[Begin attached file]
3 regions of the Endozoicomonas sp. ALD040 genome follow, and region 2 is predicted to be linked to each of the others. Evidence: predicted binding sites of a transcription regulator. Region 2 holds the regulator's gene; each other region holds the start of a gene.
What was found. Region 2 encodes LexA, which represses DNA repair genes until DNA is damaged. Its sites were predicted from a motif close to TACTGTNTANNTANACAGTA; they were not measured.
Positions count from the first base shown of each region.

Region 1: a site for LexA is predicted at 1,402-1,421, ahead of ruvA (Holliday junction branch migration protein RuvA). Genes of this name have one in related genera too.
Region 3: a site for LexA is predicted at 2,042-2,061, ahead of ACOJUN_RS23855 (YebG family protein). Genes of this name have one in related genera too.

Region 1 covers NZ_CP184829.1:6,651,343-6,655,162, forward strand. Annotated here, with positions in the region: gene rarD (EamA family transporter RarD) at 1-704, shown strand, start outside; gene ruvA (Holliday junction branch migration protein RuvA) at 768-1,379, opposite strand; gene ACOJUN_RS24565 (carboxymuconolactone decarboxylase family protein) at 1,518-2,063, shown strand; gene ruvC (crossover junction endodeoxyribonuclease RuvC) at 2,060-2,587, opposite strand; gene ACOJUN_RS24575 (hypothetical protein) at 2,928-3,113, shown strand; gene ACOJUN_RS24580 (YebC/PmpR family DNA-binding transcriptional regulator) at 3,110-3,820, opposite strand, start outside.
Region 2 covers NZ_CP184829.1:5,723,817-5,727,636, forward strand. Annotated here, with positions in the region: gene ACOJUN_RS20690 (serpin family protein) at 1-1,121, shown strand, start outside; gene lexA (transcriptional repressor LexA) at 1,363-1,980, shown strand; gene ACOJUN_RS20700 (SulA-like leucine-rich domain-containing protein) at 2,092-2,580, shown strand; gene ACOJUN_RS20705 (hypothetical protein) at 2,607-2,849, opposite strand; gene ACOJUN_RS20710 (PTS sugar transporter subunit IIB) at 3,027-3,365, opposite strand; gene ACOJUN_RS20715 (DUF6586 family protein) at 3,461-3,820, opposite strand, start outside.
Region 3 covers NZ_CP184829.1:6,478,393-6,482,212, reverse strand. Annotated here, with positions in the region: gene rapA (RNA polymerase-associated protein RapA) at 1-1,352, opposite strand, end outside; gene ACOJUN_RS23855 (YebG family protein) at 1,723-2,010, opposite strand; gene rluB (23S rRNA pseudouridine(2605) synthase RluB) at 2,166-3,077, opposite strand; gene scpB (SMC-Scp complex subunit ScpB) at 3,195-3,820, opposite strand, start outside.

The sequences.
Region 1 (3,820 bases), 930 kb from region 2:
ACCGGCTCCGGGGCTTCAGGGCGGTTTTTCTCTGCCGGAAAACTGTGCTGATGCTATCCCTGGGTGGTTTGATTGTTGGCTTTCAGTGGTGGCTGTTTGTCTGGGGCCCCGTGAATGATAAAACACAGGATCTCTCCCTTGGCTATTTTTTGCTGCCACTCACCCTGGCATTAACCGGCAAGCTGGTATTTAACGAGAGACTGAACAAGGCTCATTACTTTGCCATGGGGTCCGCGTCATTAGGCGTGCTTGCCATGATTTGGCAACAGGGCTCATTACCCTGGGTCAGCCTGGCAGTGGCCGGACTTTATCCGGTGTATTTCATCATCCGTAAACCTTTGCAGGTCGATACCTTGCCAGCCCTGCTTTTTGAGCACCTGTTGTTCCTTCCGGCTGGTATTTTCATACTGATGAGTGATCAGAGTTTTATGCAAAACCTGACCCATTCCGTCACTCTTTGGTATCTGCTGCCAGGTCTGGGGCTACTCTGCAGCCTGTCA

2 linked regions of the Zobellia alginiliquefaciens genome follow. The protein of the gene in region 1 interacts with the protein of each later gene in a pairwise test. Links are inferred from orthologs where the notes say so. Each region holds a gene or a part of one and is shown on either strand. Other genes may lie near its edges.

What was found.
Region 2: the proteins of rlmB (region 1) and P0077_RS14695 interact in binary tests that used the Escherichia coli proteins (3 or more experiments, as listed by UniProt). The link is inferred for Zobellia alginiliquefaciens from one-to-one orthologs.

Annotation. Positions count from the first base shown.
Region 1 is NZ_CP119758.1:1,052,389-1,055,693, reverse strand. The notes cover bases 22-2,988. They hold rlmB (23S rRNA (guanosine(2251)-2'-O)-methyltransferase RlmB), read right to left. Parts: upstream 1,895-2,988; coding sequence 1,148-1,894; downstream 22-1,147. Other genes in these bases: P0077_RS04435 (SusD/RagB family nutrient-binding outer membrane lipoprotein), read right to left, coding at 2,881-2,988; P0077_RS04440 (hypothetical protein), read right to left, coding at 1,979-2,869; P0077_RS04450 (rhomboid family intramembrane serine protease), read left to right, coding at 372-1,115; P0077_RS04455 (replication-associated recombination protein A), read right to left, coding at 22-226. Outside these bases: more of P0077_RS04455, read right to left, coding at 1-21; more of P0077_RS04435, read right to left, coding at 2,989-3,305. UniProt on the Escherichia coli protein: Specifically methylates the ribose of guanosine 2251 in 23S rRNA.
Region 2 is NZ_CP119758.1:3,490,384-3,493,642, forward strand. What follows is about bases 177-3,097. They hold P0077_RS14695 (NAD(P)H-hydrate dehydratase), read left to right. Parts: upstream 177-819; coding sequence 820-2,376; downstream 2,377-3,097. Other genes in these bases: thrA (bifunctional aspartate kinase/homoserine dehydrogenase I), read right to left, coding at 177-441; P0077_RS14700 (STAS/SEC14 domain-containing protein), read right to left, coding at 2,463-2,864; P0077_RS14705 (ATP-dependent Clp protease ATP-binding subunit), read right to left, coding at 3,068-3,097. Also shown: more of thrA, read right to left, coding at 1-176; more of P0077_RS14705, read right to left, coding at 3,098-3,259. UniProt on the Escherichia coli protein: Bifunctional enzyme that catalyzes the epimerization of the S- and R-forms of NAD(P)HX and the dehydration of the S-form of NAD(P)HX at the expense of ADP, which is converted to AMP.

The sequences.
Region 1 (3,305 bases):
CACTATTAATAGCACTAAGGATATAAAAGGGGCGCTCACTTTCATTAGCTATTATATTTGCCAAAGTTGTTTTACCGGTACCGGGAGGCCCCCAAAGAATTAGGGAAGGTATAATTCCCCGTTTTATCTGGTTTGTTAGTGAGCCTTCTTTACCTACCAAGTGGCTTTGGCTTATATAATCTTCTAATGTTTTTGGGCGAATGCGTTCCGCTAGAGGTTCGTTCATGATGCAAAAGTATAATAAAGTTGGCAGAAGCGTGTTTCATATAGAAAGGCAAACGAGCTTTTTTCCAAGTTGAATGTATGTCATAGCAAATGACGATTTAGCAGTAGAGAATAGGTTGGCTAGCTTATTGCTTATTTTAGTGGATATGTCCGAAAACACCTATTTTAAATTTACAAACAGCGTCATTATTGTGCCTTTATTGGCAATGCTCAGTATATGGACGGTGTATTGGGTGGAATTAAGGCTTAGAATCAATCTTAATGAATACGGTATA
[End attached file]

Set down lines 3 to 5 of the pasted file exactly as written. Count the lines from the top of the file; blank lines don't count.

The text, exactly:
Positions count from the first base shown of each region.

Region 1: a site for LexA is predicted at 1,402-1,421, ahead of ruvA (Holliday junction branch migration protein RuvA). Genes of this name have one in related genera too.
Region 3: a site for LexA is predicted at 2,042-2,061, ahead of ACOJUN_RS23855 (YebG family protein). Genes of this name have one in related genera too.